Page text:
In October 2018, I was featured in a staff profile at my library. If you’re curious about what I do as a bilingual librarian, take a look at the interview originally published on the library’s website.
The week before my wedding, I came up with a display idea for the children’s room. Not just any idea – an interactive, ties in with the strategic plan, incorporates data literacy display. You know, the week when I should be prepping my carts for ordering, and cleaning my desk, and spending all my mental energy staying calm-ish?
Fortunately, my amazing supervisor and coworkers encouraged me to work on the idea when I got back.
Over 200 kids and adults have made tiny Charmanders, Squirtles, Bulbasaurs, Pokeballs, and – of course – Pikachu at the Ann Arbor District Library. The attendees used oven-bake clay to create, rather than capture, their favorite Pokemon.
Over the course of this summer, I was alternately a summer activity superhero, library information expert, and selector of library materials. Of all my activities, organizing events for the library was the most rewarding: between 10 programs, I was able to serve 340 children, teens, and adults.
I celebrated finishing my first year of library school by attending the Oregon Library Association Conference!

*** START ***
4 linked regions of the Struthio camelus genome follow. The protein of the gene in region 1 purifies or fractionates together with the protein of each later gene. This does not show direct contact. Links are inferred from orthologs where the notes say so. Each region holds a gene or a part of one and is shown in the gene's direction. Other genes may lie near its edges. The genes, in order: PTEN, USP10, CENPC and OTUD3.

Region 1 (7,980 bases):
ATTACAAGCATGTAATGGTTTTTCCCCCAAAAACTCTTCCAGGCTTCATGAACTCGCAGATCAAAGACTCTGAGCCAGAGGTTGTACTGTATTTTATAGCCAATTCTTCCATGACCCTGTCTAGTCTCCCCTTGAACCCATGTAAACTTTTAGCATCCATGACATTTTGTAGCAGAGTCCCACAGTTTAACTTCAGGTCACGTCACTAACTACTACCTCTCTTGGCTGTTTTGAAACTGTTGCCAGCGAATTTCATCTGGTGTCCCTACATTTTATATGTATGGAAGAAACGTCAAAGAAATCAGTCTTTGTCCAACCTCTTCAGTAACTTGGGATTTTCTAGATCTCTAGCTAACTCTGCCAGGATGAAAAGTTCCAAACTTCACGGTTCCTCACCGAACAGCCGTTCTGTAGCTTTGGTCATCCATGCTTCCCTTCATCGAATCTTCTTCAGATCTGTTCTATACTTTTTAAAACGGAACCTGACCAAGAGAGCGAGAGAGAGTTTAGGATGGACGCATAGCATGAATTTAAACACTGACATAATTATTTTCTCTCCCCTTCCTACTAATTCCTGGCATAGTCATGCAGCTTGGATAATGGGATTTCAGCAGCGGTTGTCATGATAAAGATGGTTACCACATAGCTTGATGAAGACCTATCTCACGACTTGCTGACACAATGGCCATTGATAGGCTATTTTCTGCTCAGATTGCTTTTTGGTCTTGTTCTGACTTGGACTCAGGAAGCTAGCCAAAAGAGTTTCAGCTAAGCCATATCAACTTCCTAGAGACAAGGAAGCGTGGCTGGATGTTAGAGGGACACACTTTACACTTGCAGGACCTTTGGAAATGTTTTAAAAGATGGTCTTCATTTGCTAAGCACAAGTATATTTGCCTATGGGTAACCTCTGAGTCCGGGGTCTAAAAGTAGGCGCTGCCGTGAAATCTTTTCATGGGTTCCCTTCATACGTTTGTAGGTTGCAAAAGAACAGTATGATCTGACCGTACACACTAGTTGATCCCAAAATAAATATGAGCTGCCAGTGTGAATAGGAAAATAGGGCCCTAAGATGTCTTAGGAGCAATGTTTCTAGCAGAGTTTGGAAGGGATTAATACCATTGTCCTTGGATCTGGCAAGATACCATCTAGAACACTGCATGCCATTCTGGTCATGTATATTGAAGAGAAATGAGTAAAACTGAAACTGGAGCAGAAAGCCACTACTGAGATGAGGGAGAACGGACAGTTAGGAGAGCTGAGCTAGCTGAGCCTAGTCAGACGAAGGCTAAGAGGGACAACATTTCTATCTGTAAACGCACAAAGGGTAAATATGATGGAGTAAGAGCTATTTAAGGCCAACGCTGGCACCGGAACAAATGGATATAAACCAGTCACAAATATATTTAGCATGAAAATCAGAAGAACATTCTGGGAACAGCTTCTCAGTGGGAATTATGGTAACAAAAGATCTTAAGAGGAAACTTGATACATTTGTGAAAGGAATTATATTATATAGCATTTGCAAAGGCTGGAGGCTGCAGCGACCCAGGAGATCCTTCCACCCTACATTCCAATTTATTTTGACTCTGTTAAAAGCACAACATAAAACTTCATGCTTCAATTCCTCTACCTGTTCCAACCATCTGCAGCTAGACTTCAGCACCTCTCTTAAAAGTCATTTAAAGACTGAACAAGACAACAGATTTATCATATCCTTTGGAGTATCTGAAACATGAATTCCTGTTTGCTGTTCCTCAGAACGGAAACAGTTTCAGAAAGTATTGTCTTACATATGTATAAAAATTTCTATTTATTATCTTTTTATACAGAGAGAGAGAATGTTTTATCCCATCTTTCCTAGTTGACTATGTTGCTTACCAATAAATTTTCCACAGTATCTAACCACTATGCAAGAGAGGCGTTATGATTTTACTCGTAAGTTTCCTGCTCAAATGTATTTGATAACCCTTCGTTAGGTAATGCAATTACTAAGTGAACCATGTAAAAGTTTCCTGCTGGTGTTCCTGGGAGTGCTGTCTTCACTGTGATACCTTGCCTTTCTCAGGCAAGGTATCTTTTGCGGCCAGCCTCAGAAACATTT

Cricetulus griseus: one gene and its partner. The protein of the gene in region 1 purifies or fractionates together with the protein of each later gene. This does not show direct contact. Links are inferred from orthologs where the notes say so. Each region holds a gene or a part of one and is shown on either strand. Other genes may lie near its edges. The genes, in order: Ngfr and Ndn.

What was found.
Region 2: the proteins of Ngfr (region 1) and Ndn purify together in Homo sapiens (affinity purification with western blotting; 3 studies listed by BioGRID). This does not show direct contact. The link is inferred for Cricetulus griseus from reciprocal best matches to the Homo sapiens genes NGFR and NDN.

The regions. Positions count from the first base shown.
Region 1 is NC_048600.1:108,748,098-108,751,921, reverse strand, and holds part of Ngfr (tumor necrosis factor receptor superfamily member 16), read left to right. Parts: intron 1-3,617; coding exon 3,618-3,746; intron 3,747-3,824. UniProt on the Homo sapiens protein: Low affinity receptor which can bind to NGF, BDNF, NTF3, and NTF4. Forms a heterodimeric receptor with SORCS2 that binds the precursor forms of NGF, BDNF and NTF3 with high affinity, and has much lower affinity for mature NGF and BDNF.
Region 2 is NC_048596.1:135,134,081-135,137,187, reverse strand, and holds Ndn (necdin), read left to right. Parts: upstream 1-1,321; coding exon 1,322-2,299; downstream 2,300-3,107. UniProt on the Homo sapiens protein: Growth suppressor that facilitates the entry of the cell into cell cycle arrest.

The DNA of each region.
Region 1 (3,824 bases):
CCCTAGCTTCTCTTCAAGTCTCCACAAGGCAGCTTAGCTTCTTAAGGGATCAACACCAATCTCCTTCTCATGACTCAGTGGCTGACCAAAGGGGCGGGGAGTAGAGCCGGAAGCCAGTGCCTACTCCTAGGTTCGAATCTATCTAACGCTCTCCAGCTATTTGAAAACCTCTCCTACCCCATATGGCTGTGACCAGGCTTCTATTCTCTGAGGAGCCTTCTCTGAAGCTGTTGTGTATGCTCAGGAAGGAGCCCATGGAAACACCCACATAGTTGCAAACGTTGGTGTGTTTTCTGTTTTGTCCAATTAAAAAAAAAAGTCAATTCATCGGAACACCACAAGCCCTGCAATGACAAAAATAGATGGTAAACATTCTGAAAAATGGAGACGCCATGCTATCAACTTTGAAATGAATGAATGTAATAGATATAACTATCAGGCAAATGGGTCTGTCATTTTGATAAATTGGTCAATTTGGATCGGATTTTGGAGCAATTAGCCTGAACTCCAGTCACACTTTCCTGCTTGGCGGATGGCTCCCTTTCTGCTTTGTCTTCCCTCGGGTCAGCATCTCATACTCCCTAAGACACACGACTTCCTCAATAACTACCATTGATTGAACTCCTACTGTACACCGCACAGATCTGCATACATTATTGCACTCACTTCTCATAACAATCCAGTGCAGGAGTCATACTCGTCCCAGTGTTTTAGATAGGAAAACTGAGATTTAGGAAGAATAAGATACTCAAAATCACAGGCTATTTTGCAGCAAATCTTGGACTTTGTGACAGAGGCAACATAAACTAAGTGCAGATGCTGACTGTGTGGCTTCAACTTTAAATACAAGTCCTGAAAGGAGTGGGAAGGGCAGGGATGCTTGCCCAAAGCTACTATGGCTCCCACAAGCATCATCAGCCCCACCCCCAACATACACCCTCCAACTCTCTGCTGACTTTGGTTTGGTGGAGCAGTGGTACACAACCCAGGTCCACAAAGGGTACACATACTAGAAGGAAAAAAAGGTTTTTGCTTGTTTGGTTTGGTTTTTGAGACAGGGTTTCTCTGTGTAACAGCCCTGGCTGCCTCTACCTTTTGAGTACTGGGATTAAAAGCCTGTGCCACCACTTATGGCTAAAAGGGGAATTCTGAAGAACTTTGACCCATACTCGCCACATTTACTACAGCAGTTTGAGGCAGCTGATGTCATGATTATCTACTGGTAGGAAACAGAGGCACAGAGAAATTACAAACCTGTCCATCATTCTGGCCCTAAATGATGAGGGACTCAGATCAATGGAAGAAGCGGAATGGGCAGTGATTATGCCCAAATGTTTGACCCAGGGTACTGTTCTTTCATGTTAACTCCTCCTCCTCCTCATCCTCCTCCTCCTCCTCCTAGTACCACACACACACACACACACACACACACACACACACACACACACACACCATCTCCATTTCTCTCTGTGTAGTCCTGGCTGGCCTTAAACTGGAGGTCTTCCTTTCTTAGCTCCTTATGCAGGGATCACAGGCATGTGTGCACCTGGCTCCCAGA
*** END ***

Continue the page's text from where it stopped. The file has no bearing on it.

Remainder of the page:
I shared a poster of the work I did in SI 549 “Transformative Learning and Teaching with Technology.” The poster highlights some examples of library summer reading programs that are motivating, based on what we know about games.
Knees Up Mother Brown has been a tradition at AADL for decades. We sing the first verse as written and then we improvise verses. We perform using dancing puppets called Limberjacks. When we tap on a board, the Limberjacks jump!
Summer 2012, I was an intern at the Beaverton City Library. I planned and led eight family story times in the public park.
The park hosts free lunch in the summer. Each week I set up blue tarps near the food service and, with my puppet, invited families to join me on the tarps. I included high-interest elements for many ages by including song, dance, as well as longer and shorter stories.
Families also had the opportunity to register for summer reading.